Dr J.A. Jayalal says imposing curfew or lockdown won’t be able to curtail spread of the virus.

 

As the daily Covid-19 cases have crossed the 2 lakh mark in India and governments have imposed curfew in states like Delhi, Maharashtra, Uttar Pradesh, Haryana, experts have said that instead of imposition of curfew to check the surge of cases, the government should focus on restricting indoor gatherings such as at theatres, malls and wedding halls.

Talking to The Sunday Guardian, Dr Rajeev Jayadevan, vice chairman of the epidemiology cell-Indian Medical Association-Kochi, said, “There are two main reasons. One, all virus has set behaviourial patterns. Almost 99% of the people are coming in contact with the virus now. Moreover, last year, people were on high alert. They knew that if they don’t follow Covid-appropriate behaviour, a calamity may occur. We overcame the pandemic without serious casualty. This was because people behaved responsibly.”

“Two, viruses undergo natural change and there is substantial evidence that the virus spreads faster. And the fundamental nature of virus is that it keeps coming in waves. Every year, there will be 2-3 waves,” Dr Rajeev Jayadevan told The Sunday Guardian.

Dr J.A. Jayalal, President of the Indian Medical Association, told The Sunday Guardian, “This is the second wave and is expected in any pandemic. This happened because preventive measures and Covid-appropriate behaviour is not being followed. The new strain has played an important role as it spreads faster.”

On what the government should focus on to curtail the spread of the virus, Dr Rajeev Jayadevan told The Sunday Guardian, “The government should restrict indoor gatherings such as inside cinema theatres, malls and wedding halls. It is because of the indoor gatherings that the virus spreads faster. Furthermore, the government should vaccinate everybody as soon as possible.”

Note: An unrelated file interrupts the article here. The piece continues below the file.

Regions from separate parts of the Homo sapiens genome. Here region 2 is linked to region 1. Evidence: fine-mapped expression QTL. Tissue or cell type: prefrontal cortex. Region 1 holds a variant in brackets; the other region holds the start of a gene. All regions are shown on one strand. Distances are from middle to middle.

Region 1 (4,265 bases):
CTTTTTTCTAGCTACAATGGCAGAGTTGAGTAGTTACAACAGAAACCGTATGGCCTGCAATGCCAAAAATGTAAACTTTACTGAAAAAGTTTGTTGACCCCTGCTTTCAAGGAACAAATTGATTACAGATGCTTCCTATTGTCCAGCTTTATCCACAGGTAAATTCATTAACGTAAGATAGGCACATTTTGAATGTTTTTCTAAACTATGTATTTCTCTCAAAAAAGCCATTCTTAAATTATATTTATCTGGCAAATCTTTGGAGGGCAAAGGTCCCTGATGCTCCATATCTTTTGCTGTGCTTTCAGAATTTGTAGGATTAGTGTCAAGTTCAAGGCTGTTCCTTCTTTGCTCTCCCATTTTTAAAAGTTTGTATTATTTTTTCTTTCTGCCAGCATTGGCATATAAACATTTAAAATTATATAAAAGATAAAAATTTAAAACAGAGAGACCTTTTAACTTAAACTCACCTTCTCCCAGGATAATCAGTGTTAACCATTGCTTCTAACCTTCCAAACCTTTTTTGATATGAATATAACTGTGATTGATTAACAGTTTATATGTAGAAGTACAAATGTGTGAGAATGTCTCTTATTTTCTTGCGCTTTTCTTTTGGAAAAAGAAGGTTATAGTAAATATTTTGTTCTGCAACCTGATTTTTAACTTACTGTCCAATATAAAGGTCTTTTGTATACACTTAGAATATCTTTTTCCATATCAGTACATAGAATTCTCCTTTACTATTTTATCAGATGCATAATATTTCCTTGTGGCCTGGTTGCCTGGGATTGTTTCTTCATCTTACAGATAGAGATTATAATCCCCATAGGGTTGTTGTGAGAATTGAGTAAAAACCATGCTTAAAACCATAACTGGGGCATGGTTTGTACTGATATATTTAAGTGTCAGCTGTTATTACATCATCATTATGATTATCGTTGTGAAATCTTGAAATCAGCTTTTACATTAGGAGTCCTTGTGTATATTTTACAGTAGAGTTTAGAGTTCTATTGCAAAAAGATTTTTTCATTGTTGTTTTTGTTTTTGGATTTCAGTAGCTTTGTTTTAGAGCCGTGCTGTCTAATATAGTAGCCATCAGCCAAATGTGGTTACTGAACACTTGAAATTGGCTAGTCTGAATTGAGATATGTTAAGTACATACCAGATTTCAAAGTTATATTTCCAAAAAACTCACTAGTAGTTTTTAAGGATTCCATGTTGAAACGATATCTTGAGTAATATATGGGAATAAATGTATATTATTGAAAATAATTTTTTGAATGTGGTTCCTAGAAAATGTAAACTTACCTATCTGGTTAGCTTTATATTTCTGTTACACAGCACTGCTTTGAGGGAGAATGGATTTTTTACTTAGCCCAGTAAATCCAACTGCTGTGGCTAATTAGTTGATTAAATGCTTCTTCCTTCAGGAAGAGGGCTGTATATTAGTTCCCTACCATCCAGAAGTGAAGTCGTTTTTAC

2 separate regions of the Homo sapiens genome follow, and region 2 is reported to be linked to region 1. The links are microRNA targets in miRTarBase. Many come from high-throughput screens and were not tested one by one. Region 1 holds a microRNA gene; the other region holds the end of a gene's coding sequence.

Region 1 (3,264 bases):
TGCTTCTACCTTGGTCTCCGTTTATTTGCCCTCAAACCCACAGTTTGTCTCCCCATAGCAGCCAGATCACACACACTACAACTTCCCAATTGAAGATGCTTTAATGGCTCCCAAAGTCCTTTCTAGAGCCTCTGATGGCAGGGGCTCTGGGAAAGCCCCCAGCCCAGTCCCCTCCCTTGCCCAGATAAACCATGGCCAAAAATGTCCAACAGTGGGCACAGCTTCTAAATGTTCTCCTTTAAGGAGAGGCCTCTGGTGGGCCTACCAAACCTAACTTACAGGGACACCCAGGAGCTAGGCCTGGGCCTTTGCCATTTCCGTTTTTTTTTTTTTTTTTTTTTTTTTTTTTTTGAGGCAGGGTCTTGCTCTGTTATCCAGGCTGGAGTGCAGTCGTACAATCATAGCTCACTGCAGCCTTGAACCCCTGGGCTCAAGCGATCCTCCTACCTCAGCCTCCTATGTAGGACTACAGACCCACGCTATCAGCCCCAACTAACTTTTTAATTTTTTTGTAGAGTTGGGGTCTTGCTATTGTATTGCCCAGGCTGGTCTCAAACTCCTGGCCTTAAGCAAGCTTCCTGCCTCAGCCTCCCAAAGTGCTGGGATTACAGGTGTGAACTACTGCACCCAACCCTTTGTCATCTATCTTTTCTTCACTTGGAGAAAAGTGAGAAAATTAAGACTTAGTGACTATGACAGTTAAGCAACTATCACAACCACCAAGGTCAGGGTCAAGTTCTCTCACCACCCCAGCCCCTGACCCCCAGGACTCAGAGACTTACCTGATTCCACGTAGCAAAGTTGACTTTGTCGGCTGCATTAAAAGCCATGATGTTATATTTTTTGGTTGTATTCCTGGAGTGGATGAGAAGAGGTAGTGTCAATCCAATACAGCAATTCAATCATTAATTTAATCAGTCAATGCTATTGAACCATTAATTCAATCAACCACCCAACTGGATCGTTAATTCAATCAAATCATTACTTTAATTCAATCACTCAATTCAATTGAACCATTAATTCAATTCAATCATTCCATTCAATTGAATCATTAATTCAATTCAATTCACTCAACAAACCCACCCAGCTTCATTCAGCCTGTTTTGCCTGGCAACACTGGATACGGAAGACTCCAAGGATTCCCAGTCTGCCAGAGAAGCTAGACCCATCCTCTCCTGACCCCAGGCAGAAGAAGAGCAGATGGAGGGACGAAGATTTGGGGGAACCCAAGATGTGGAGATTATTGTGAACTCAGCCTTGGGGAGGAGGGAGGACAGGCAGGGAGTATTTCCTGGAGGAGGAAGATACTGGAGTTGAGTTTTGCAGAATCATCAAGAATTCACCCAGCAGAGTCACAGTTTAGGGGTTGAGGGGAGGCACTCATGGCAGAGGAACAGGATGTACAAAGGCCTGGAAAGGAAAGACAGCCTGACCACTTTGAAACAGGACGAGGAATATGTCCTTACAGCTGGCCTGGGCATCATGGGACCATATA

Dr Jayalal told The Sunday Guardian, “The government should cut down election rallies, restrict public and religious gatherings and ensure that social distancing and Covid-appropriate behaviour are followed by the public. Eventually, imposing curfew or lockdown won’t be able to curtail the spread of the virus.”

With several states facing vaccine shortage in the last couple of weeks, several political parties have urged the Centre to allow the states to purchase vaccines from the market. On this, Dr Jayalal told The Sunday Guardian, “If the vaccines are purchased from the open market, there is scope of black marketing and other malpractices. As of now, the government is making the vaccines available to the states in sufficient quantities. In the future, there will be improvement in the situation.”